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Erdős Renée-House - Exhibition Hall - Budapest
Mansion Built in 1895
Address: 1174, Budapest Báthory utca 31.
Phone number: (1) 256-6062
Opening hours: Temporarily closed.
literature, permanent exhibition, theatre
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Museum tickets, service costs:
Ticket for adults
300 HUF
Ticket for students
150 HUF
Ticket for pensioners
150 HUF
Erdős Renée (Érseklél, 7 May 1879 - 9 July Budapest 1956) she graduated from the Academy of Dramatic Art of Budapest in 1897. She published her first volume of poetry titled 'Dreams of Girls' in 1899. She began his career with brave and erotic poems, which made her famous instantly. Ady called her a 'Genius Poet Girl'. She had a long emotional relation with Bródy Sándor who tried to commit suicide in Vienna after their brake up. She lived in Florence from 1904 to 1905 and in Rome from 1905 till 1914.
Erdős Renée in his Backyard of his Mansion in Rákoshegy 1940
She worked was the 'New Press' and was a correspondence from Vienna, Rome and Florence. She converted from Hebrew to Catholicism in Rome in 1909. Her first husband was the arts historian Fülep Lajos. After returning home, she worked for the New Press from 1914 to 1932, but also worked for the Alkotmány (Constitution), in 1917-19, in 1927-32 for the Pesti Napló (Pest Diary), in 1932-38 for the Politikai Heti Szemle (Political Weekly Review). Her topics were love relations at the beginning. However, her late works were more concerned with her baptism. She was the mostly read bestseller writer in the 1920's. She translated the Legends of St. Francesco, (Fioretti Bp., 1911), she published with Sík Sándor. Her most popular novels were 'The Grand Scream', 'The Cardinal Santerra', The Marriage of Lavinia Tarsin', 'Ave Roma!, I-II', 'Lace of Brussels', 'Guest from India'.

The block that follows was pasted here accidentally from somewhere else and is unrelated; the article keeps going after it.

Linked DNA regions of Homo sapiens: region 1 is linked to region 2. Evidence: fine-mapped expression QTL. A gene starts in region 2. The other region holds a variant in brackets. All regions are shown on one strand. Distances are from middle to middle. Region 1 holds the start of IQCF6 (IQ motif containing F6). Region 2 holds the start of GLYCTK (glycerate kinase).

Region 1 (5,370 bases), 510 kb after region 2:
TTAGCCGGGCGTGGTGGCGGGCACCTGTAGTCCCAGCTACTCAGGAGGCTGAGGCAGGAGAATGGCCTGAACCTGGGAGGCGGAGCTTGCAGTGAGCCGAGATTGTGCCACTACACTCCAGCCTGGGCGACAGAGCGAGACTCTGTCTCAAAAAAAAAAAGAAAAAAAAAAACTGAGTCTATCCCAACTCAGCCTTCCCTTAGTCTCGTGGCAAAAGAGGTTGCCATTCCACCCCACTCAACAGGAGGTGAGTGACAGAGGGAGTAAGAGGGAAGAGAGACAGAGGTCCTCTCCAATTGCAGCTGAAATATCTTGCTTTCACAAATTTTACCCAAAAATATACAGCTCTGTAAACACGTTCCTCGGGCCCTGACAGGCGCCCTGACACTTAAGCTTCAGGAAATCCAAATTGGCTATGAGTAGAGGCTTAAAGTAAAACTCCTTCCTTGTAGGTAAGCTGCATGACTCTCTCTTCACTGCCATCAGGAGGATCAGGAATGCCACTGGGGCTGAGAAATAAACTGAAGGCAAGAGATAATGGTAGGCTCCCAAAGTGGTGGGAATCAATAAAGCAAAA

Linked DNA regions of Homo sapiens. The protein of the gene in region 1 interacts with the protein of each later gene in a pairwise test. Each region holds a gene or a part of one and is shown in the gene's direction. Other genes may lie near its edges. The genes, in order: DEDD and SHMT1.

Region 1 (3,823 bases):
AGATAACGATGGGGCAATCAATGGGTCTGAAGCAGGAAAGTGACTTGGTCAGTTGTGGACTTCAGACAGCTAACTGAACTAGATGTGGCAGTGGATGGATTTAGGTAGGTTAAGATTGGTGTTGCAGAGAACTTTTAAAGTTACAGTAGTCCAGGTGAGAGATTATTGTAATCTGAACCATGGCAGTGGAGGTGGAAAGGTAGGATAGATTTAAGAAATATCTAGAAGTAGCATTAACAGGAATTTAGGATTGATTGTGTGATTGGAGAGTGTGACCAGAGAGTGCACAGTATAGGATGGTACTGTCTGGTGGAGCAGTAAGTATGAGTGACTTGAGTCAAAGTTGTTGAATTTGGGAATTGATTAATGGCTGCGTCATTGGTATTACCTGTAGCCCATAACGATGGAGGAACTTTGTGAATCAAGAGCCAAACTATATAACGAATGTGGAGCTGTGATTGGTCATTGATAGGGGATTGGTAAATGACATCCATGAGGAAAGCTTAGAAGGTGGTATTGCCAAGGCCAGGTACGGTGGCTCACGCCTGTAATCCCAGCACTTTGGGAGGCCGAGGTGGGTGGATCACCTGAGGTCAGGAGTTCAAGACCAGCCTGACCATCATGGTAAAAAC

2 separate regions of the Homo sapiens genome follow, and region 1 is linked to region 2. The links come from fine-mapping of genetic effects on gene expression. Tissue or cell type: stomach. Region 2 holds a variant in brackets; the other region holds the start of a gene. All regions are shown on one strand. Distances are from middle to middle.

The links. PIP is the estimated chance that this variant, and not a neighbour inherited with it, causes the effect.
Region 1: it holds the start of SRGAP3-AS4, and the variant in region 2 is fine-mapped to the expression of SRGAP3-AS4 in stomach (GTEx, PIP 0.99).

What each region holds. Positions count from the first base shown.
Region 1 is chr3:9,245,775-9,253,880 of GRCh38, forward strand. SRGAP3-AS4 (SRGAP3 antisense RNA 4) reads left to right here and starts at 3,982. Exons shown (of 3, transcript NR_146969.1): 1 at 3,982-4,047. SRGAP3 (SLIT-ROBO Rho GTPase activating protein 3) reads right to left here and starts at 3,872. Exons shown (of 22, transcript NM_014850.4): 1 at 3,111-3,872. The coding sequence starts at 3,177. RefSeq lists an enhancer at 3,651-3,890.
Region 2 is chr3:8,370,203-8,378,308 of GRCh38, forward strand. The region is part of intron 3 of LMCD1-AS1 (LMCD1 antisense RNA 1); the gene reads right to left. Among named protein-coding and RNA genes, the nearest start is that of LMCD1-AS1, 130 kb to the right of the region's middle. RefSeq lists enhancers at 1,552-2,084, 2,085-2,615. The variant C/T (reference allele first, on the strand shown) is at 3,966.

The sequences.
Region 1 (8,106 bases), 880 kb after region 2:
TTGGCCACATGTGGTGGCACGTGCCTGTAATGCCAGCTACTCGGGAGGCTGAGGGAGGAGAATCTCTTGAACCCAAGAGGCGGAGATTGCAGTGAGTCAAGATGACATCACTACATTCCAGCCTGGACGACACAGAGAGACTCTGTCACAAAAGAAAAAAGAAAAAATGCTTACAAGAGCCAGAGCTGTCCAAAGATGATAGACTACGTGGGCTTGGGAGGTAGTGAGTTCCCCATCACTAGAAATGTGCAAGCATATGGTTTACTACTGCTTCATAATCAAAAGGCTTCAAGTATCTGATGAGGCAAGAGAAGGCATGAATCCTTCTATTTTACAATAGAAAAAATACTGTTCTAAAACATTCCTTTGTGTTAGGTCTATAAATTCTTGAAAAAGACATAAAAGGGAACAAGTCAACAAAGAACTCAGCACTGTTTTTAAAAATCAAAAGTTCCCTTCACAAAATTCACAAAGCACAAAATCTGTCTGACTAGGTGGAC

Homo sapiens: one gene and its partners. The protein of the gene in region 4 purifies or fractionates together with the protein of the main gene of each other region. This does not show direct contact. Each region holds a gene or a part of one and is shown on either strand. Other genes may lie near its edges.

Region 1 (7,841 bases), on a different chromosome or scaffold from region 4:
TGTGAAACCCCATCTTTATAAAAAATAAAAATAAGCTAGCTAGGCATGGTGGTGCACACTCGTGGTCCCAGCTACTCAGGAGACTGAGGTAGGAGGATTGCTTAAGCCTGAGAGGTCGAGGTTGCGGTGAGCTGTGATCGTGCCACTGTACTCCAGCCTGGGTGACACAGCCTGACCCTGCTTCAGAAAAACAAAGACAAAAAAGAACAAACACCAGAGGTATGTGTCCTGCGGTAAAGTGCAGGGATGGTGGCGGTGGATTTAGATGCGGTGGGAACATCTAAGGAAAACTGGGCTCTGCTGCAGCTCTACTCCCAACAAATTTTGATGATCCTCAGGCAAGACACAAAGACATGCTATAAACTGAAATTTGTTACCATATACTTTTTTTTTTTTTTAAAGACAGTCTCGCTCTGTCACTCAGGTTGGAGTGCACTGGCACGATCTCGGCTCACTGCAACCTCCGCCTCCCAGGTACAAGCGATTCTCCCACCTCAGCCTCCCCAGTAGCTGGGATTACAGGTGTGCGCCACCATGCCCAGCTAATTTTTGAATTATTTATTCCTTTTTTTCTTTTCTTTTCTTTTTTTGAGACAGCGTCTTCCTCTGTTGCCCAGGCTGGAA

Erdős Renée bought her mansion in Rákoshegy in 1927. Later she mentioned the time she spent there as her best time of her life. In the forties, she could only publish her works under a pseudonym due to her origins. The last document she wrote in Hungary was dated to 31 March 1944 written to the primate Serédi Jusztinián. She asked him to stand up for those Jews show converted to Catholicism. She was hiding during the dangerous times in the country. She never returned to Rákoshegy but moved to Budapest.